From Behind the Pulpit

One thing you learn is to work hard at preparing. Failing in public is not something I’m comfortable with yet. And all of us know of instances, awful instances, of people getting up in public to speak and failing: failing to make sense, failing to maintain interest, failing to say anything worthwhile. Not all, however, seem always conscious of it. And that is an interesting thing: what one is conscious of, what one is not.

Then you learn that depending on good preparation is not enough. There is a supernatural element to preaching that nothing else has. Of course, I don’t know if this happens when one prepares a lecture on something else, but you can prepare a sermon, understand the passage, think what you have is good and have it flop. At least I can. And you can preach something, have it go well, and then preach it again that same day elsewhere and have it not go quite so well. Of course, part of this may be countless factors, but one of them is the overconfidence. Preaching is not about performing but about being used by God. And if you are overconfident in what you can do, God can still bless the sermon or he can make it an occasion for instructing you in the value and necessity of being confident rather in what he can do.

And what God can also do is make it seem like a total flop to you to teach you a lesson and at the same time make it seem quite otherwise to the people hearing because he is faithful. Which is the interesting point about what one is conscious of. There are times when it seems the most ridiculous and awful struggle for one to keep people’s attention, or that one’s way of presenting things is absolutely confusing and awkward, and one never gets past the self-consciousness of opening one’s mouth in public for longer than is decently interesting, and then the people don’t appear to think so afterward.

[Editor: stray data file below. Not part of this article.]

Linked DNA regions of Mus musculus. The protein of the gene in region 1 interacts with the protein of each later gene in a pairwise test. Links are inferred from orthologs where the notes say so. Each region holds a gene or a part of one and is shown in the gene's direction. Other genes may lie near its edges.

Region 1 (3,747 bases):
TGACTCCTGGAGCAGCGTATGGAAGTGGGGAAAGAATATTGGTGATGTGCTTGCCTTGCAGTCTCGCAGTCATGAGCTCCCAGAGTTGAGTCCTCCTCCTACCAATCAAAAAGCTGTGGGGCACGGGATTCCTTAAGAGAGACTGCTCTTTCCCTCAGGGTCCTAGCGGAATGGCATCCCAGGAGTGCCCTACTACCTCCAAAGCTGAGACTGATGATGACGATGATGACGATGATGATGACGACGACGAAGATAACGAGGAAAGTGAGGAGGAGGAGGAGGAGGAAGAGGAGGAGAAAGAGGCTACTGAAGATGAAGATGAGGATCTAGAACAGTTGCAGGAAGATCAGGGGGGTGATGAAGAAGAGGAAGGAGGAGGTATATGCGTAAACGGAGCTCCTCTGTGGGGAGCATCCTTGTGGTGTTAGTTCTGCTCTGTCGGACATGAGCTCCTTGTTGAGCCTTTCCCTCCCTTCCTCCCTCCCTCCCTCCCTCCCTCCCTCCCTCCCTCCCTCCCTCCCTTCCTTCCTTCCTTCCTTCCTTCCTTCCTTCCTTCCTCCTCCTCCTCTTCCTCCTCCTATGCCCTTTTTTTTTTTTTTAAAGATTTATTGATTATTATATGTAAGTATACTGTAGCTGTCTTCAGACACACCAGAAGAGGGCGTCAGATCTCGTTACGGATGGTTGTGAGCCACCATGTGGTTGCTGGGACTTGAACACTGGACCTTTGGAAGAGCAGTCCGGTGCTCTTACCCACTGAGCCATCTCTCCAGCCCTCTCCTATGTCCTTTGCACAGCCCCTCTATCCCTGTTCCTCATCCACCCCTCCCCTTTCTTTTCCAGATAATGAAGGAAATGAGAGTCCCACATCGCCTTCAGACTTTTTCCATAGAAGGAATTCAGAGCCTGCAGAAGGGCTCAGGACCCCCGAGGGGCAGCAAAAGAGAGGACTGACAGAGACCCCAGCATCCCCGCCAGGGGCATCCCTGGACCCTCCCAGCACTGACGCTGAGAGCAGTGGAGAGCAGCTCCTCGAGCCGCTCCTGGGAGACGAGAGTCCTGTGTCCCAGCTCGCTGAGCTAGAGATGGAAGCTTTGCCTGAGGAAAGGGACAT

Returning to what one learns, one learns also to value those times when out of weakness and self-mistrust one still has to preach. It makes you pray more earnestly, examine yourself, consider your own faults in preparation. And it drives home the lesson because you also have the experience of having preparation you really do not think amounts to very much but which God owns nevertheless and to one’s surprise.

Of course, there again is the thing about what one is conscious of in the expectations one has. Sure, if you expect to preach worse you probably don’t judge the thing the same way as when you are expecting to preach better. And here is where the temperament is probably a large factor. In my case: an introspective person, one with a more subjective and romantical temperament than some. Then there are people who are not haunted by failure, it seems, no matter how much they fail. I am happy with my own imbalanced roller-coaster, all things considered.

The thing is, you have to struggle to get some kind of perspective on it by distancing yourself, just as I imagine the opposite kind of person has to struggle to get some kind of perspective on it by closing the distance. I don’t know if in a person like me this would come over time; if after a long struggle I would eventually be able to approach the pulpit with a sort of equanimity born of a legitimate confidence. Part of it is no doubt that I am not called by God to preach.

2 thoughts on “From Behind the Pulpit

  1. Paragraphs 2 & 3: Wow. So true. How many times I’ve thought those thoughts.

    A sermon review/feedback opportunity with elders and/or staff is the most helpful tool to flatten out the roller coaster that I’ve ever encountered. And that’s not even its primary purpose.

  2. I bet it is. Never had it. Several things would prevent it here, besides the utter lack of numerical plurality. An inability even in pastors to reason on the basis of principles, the inferiority which pastors from lower classes often feel being the ones that spring most readily to mind.

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